I photograph like DOF doesn't exist. Why? because if I print an image to 10x15 cm the DOF will be far deeper and the image apparently sharper all over than my A3+ prints. I need the precise sharpness for my better photographs that I print large.

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4 minutes ago, jaapv said:

Yes, but even then. Take an image with bright sunlight. Then take the same image on a grey misty day. The DOF will be far more narrow on the sunny photograph.

Image contrast and image frequency (bold shapes vs a busy high-detail photograph) influence DOF much more than the measly mathematical 1.4x by APS-C vs full frame.

Again you seem to compare apples to oranges with respect :cool:. Question is not to know how DoF can look like in different weather, distance or whatever conditions but when conditions are the same to shoot the same subject matter with FF and APS-C cameras. I would need a 24/1.4 to replace a mere FF 35/2 on APS-C from this viewpoint. Superb lens but too big for my taste on a compact body. YMMV. 
http://j.mp/30lGPE4

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Depth-of-field is proportional to the linear sensor size. The smaller the sensor, the narrower depth-of-field will be.

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2 hours ago, lct said:

Again you seem to compare apples to oranges with respect :cool:. Question is not to know how DoF can look like in different weather, distance or whatever conditions but when conditions are the same to shoot the same subject matter with FF and APS-C cameras. I would need a 24/1.4 to replace a mere FF 35/2 on APS-C from this viewpoint. Superb lens but too big for my taste on a compact body. YMMV. 
http://j.mp/30lGPE4

Of course MMV. Photography is not about comparing photographs on technicalities. Especially not marginal differences in DOF between image A and B. I can guarantee you that the technical DOF difference between APS-C and FF will be wholly insignificant compared to contrast, sharpening techniques, contrast, texture, print size, print gloss etc. I really don't need to fit my Summilux 24 onto the CL to get Summicron 35 results. In fact, the look of that lens is close to the Summilux 35 on full-frame. That is due to the lens design. A large part of DOF is determined by the way the OOF areas are rendered. The viewer does not really notice a small increase in geometrical dimensions.

 

https://theonlinephotographer.typepad.com/the_online_photographer/2007/11/the-photo-fetis.html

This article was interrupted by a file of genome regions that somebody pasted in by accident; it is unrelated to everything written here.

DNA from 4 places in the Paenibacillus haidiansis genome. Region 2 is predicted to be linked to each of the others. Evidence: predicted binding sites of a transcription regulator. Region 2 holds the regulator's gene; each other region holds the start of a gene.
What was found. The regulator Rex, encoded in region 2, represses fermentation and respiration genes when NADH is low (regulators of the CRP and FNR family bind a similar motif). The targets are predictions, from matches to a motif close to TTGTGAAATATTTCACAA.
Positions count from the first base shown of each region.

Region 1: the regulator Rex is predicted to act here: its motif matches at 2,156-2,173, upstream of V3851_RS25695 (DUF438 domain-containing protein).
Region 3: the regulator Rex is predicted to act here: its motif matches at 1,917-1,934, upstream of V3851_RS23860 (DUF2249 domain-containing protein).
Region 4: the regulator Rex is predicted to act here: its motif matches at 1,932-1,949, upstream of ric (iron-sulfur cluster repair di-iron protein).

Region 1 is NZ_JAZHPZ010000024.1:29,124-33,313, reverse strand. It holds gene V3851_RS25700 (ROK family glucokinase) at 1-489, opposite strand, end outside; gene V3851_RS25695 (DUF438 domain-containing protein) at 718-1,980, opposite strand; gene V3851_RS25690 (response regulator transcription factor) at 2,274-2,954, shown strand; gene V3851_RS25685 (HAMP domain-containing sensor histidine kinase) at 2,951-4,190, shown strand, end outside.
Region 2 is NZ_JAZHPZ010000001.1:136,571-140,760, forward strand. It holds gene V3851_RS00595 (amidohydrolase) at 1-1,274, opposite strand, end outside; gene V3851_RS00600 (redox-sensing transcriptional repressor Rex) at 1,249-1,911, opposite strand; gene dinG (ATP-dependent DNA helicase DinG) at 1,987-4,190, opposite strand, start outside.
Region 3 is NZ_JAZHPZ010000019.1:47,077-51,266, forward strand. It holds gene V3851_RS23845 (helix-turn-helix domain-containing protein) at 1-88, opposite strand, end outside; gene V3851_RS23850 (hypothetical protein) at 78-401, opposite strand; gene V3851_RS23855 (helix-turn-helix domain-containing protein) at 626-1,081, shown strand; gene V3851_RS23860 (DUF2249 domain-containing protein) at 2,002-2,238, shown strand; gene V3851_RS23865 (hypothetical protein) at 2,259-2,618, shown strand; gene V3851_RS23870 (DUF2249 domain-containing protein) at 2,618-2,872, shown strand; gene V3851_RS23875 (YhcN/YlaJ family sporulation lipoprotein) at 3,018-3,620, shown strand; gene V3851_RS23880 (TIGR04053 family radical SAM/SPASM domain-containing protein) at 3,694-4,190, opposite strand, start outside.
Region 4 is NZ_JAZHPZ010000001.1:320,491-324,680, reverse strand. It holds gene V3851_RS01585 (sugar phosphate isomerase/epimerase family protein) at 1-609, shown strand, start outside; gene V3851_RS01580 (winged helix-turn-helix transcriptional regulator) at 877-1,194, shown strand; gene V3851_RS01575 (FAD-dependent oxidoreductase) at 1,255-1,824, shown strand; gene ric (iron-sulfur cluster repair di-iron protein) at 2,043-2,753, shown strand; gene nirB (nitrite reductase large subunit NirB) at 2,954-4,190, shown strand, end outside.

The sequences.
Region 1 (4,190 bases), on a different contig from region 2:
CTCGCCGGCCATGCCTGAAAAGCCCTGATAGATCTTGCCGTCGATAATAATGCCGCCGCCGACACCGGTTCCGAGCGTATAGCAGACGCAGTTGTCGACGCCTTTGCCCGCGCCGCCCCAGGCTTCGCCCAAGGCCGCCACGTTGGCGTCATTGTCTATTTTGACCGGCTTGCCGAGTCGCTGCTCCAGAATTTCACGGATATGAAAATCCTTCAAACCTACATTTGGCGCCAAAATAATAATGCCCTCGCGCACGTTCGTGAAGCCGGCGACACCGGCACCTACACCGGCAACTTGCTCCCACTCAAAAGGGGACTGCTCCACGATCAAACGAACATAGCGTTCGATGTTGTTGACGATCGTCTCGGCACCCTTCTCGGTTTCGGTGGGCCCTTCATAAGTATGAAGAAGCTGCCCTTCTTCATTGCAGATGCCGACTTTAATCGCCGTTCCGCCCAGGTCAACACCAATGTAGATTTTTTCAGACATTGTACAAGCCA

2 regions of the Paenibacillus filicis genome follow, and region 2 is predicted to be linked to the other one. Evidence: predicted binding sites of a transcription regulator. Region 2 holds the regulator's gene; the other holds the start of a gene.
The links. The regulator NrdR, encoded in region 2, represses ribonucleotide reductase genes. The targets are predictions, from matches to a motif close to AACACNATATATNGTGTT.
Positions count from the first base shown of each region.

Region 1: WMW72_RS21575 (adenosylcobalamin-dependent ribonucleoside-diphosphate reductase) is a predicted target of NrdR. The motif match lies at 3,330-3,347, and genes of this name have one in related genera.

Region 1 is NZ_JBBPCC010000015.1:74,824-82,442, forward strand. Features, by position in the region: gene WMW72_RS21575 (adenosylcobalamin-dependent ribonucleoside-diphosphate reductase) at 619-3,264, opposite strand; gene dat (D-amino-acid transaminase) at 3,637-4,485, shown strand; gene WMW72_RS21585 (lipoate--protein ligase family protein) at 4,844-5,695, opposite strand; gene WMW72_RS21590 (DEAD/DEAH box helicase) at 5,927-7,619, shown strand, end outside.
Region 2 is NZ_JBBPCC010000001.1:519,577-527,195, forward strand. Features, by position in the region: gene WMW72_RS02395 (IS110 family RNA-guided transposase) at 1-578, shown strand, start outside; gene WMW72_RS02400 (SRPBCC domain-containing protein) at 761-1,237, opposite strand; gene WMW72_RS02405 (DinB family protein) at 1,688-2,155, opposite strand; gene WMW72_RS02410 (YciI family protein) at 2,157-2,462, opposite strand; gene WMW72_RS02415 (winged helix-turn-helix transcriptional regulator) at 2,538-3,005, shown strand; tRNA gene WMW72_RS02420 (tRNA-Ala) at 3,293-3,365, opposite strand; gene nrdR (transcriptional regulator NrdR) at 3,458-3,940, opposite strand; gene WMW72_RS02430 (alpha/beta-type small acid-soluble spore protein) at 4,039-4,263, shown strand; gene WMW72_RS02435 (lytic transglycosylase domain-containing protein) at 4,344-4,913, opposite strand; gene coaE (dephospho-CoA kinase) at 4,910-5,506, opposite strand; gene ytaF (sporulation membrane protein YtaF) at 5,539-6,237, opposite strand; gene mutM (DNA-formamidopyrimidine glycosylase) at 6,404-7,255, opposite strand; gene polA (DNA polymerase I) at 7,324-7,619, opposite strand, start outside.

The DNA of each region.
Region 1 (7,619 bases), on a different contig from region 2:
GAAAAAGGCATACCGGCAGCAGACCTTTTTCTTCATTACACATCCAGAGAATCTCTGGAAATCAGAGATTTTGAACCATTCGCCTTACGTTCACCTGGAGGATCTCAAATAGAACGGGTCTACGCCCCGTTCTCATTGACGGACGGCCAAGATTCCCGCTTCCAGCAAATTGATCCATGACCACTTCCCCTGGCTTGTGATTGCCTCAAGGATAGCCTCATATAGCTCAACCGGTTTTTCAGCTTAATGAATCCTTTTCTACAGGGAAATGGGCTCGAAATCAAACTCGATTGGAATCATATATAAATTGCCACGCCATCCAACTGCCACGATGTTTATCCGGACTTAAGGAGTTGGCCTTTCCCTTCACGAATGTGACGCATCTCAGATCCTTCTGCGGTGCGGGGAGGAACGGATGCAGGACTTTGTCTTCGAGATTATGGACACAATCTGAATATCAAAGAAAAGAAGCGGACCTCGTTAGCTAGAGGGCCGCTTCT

(Plus the first comment ;):lol: )

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21 minutes ago, jaapv said:

[...] A large part of DOF is determined by the way the OOF areas are rendered. The viewer does not really notice a small increase in geometrical dimensions.

Seems like what you're describing here is not DoF but bokeh or OoF rendition. DoF is just a distance based on focal length, f-number and circle of confusion.

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Yes, all areas outside the plane of focus have OOF rendering AKA bokeh, minimally near the plane of focus, maximally at the end of perceived DOF. The OOF/ bokeh determines the subjective phenomenon of DOF. It is not the absolute mathematical approximation, as it is the processing of our brain, in combination with the individual resolving power of our eye that determines the perception of DOF.

You mention the circle of confusion. That is an assumption based on the factors above (amongst others), and thus a variable, set at a given value by convention.

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I have a Zeiss Distagon  M mount f/1.4 that I can use on my CL.  It's a superb lens (and makes me question whether there is any need for me to get the T 35 1.4.  but that's another story.)  Wide open, it has about the same dof as my 50mm Summilux set to f2.0.  If I try adjusting the summilux between 1.4 and 2 (using the electronic finder) I can see marginal changes in dof.  As has been pointed out, other factors like subject distance, lens focal length, degree of enlargement, and even lens resolution at the focal plane, have a larger impact on the picture.  If I wanted virtually nil dof, then I would select something like my 90mm summicron at f2, and use it on any camera.

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6 minutes ago, jaapv said:

You mention the circle of confusion. That is an assumption based on the factors above (amongst others), and thus a variable, set at a given value by convention.

CoC is just a factor of DoF. Nothing new under the sun.

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18 hours ago, bags27 said:

I'm sure this has been discussed many times on this site, so forgive the duplication: my only excuse is laziness.

What is the DoF of a wide open  L 35 f/1.4 (Sigma makes one) or an M f/1.4 on the APS C sensor? IIRC wide open it's something like the equivalent of a 50 f/2.3. Is it the same as that of the TL 35 f/1.4? Or, is the TL lens somehow fixed so that its DoF is equal to a "true" 50mm f/1.4 lens?

Play around with the DoF calculator here: http://www.dofmaster.com/dofjs.html Pick and compare any FF and any APS-C camera. The differences become readily apparent. 

For a little more graphic approach, this one works reasonably well too: https://dofsimulator.net/en/

Essentially, a 35mm lens on the Leica CL nets the same FoV as a 50mm lens on FF. The DoF of a lens on the APS-C format, at any given distance and aperture, is approximately one stop more than a lens with similar field of view at the same distance and f/number setting on FF.